Train Your Mind: Don't Wait in Ambush

Atisha's 59 Lojong Slogans with commentaryJudy Lief

The Mind-Training Slogans, #32

Acharya Judy LiefEach Friday, Acharya Judy Lief, teacher in the Shambhala tradition of Chogyam Trungpa Rinpoche, comments on one of Atisha's 59 mind-training (Tib. lojong) slogans, which serve as the basis for a complete practice.

Atisha (980-1052 CE) was an Indian adept who brought to Tibet a systematized approach to bodhicitta (the desire to awaken for the sake of all sentient beings) and loving-kindness, through working with these slogans. Judy edited Chogyam Trungpa's Training the Mind (Shambhala, 1993), which contains Trungpa Rinpoche's commentaries on the lojong ("mind-training") teachings.

Each entry includes a practice.
Read all the lojong slogans here.


#32. Don't wait in ambush

This slogan is about scheming mind, the mind that never forgets a slight or an insult. Instead it keeps eating away at us, sometimes for years, and even decades. This unforgiving attitude can cause us to cut ourselves off from long-term friends or relatives. It can become so rigid and fixed, that even on our deathbed we refuse to let it go. Many people carry such grudges for life.

Beyond simply carrying a grudge, we begin to plot our revenge.  We wait patiently for just the right moment, a time when that person has let down their guard, or when they are in a weakened position, and then we let them have it. That is what waiting in ambush is all about.  We think, “Just wait, I’ll get you back!”

You can see this pattern on the individual level and on a larger scale, within organizations or between nations. First one side is insulted, then the tables are turned, and the other side gets insulted back.  First you are the underdog, and you scheme about all the things you will do to those who disrespect you once you are in power. And once you are in power, you mistreat them just like they mistreated you.

It is easy to get caught up in a cycle where we dwell on the many insults we have endured. We stew about them and how unfair and undeserved they are. We dwell on that and let it fester, and slowly we build our case for ambush. We lay out our plans and wait, ready to pounce. But we have let the insult take us over, and by doing so we have become a slave to the actions of others. Those remembered insults we hold onto so tightly have taken over our mind. By working with this slogan, we can free ourselves from that unhealthy pattern.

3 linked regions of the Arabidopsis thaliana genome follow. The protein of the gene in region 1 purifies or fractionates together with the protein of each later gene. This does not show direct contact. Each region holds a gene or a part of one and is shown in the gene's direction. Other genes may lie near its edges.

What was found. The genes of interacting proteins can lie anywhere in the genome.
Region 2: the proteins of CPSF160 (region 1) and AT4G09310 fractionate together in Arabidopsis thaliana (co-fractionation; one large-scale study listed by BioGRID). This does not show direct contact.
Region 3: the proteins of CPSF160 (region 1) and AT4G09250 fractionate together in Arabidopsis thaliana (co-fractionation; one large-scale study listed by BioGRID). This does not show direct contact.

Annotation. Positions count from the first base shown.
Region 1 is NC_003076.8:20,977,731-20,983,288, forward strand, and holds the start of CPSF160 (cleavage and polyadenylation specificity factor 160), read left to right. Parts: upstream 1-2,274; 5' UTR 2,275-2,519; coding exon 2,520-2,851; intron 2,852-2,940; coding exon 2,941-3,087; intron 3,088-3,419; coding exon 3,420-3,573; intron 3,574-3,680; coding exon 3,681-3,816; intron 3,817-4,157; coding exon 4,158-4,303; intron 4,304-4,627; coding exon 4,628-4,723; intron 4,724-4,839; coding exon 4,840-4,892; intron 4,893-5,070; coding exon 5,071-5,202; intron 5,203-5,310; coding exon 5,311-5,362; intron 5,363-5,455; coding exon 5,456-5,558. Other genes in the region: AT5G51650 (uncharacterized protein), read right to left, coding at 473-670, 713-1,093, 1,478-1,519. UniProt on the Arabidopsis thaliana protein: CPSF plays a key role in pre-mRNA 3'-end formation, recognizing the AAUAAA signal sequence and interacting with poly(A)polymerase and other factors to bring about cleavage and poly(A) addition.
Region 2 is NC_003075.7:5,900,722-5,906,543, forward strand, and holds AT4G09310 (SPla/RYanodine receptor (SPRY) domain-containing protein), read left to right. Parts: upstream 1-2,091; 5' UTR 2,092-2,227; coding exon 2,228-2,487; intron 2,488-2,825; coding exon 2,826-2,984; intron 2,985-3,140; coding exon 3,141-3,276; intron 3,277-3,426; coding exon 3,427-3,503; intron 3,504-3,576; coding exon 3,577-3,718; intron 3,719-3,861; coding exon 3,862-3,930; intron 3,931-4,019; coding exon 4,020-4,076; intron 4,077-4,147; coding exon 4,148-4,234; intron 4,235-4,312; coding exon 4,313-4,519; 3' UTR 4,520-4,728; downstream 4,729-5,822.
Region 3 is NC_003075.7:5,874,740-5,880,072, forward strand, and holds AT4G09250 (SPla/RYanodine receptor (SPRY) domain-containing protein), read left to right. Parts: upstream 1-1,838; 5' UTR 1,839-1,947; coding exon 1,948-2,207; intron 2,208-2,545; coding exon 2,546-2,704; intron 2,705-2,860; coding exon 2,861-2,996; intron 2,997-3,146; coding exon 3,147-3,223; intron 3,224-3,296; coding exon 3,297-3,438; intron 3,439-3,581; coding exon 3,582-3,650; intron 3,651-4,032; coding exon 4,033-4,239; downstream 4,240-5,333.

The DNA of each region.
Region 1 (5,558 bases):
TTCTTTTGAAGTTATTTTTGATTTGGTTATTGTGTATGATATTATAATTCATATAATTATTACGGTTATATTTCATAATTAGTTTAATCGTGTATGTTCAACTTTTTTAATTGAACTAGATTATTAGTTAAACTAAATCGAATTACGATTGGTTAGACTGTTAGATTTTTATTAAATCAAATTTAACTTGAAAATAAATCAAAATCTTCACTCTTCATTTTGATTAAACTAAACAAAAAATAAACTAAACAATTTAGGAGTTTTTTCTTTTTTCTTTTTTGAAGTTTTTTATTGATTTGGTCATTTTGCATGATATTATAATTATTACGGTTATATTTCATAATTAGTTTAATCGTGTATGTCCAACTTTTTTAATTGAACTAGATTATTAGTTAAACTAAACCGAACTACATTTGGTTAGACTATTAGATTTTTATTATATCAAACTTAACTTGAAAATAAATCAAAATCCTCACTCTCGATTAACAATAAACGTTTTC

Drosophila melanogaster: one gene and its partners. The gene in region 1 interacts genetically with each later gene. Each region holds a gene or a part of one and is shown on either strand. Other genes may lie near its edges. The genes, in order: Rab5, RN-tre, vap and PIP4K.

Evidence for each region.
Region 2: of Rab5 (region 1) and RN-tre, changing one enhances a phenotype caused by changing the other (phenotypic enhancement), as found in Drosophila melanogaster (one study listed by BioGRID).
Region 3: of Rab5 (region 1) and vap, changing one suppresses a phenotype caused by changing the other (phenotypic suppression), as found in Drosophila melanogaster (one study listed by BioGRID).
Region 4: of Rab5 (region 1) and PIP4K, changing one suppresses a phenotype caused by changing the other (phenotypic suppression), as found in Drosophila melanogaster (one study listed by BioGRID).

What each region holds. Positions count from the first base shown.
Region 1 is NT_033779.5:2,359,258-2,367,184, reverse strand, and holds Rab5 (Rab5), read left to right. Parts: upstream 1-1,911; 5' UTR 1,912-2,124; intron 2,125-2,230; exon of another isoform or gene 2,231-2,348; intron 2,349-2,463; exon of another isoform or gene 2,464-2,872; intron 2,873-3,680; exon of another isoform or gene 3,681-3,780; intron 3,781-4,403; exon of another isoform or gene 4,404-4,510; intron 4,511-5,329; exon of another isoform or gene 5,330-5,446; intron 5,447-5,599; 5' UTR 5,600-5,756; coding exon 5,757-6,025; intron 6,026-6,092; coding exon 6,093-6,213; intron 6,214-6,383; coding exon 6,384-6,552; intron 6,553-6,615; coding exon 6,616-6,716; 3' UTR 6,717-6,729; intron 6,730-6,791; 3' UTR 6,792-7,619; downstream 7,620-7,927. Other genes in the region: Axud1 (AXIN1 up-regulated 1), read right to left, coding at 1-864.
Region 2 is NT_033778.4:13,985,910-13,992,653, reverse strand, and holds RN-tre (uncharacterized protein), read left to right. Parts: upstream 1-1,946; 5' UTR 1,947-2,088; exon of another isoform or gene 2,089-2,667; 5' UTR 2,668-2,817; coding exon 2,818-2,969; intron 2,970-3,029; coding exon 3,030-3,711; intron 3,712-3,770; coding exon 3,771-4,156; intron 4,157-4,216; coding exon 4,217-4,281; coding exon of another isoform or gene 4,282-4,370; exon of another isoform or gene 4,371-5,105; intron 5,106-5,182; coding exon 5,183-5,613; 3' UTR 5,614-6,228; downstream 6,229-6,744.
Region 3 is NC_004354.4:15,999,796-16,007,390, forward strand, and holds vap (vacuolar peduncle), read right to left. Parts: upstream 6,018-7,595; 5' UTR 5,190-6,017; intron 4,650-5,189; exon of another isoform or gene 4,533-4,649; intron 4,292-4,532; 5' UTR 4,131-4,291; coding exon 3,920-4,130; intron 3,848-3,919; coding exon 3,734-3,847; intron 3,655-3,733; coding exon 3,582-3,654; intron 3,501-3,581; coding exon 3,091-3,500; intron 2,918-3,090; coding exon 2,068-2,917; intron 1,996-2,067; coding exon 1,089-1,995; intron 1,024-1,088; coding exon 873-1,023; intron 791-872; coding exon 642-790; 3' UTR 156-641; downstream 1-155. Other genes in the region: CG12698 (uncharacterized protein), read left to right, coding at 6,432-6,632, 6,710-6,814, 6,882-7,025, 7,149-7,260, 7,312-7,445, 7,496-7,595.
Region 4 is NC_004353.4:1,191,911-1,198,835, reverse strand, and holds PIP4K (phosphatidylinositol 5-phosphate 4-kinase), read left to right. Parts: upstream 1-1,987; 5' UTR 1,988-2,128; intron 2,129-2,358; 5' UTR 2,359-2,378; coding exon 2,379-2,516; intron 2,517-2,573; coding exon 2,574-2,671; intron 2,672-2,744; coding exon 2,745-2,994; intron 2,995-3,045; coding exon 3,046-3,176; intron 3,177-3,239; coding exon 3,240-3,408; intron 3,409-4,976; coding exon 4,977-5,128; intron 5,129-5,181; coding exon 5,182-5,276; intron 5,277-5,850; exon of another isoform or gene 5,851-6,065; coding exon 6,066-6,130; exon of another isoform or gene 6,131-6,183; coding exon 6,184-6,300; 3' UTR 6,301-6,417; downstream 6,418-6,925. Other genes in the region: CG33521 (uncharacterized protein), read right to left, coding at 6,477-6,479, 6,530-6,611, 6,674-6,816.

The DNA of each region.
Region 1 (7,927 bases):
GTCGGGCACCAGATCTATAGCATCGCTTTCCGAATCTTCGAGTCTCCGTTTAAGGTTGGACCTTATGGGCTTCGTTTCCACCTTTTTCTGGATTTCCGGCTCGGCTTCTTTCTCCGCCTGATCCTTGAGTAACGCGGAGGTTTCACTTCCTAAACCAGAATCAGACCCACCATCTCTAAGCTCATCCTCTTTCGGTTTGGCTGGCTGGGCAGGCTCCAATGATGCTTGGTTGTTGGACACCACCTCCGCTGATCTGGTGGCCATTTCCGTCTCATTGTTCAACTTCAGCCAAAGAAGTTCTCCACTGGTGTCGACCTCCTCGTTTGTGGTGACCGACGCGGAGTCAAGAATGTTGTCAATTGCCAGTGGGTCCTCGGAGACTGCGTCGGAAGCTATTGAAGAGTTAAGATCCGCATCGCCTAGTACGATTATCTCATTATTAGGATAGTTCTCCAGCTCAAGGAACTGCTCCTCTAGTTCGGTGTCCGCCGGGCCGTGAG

Today’s practice
In the present, notice your response when somebody insults you. What is the physical sensation and what thoughts arise in your mind?

Looking back, do a grudge survey.  How many grudges have you been carrying with you, and for how long? How does it feel to carry a grudge, and how does it feel when the grudge softens or dissolves or you consciously let it go?


Home page image: Rob Ireton

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fraterlvx's picture

Wonderful article! I work in academia in technology no less. There is enough ego and to spare. This teaching is timely. I have pondered on this and found that the silence of contemplation and my yoga practice enables me to deal with such rising feelings. I understand how painful and destructive the desire to get back at those individuals can be on a person. Knowing this I acknowledge the burning, breathe, understand where that path takes me and allow it to dissipate through time. The feelings lose their hold in time and those that have said those things can become our teachers.

DougVieques's picture

I am afflicted with Irish Alzheimers... I forgot everything except the grudges!

Edith's picture

There is a Christian contemplative practice called 'Open Heart, Open Mind' or 'Welcoming Prayer' where one sinks into the feeling and physical sensations which the emotion conjures up and simply sits with it for a while without thinking about it or analyzing it at all. Then when ready you silently begin to welcome the presence of a Higher Order, or your True Self, or God - whatever one names the vast inner spaciousness and openness, and all beomes surrendered. Finally one repeats the words 'I let go of my desire for power, control, security and affection. I let go of my desire to change anything." It is an act of living totally, mindfully, in the Present Moment.

Marys's picture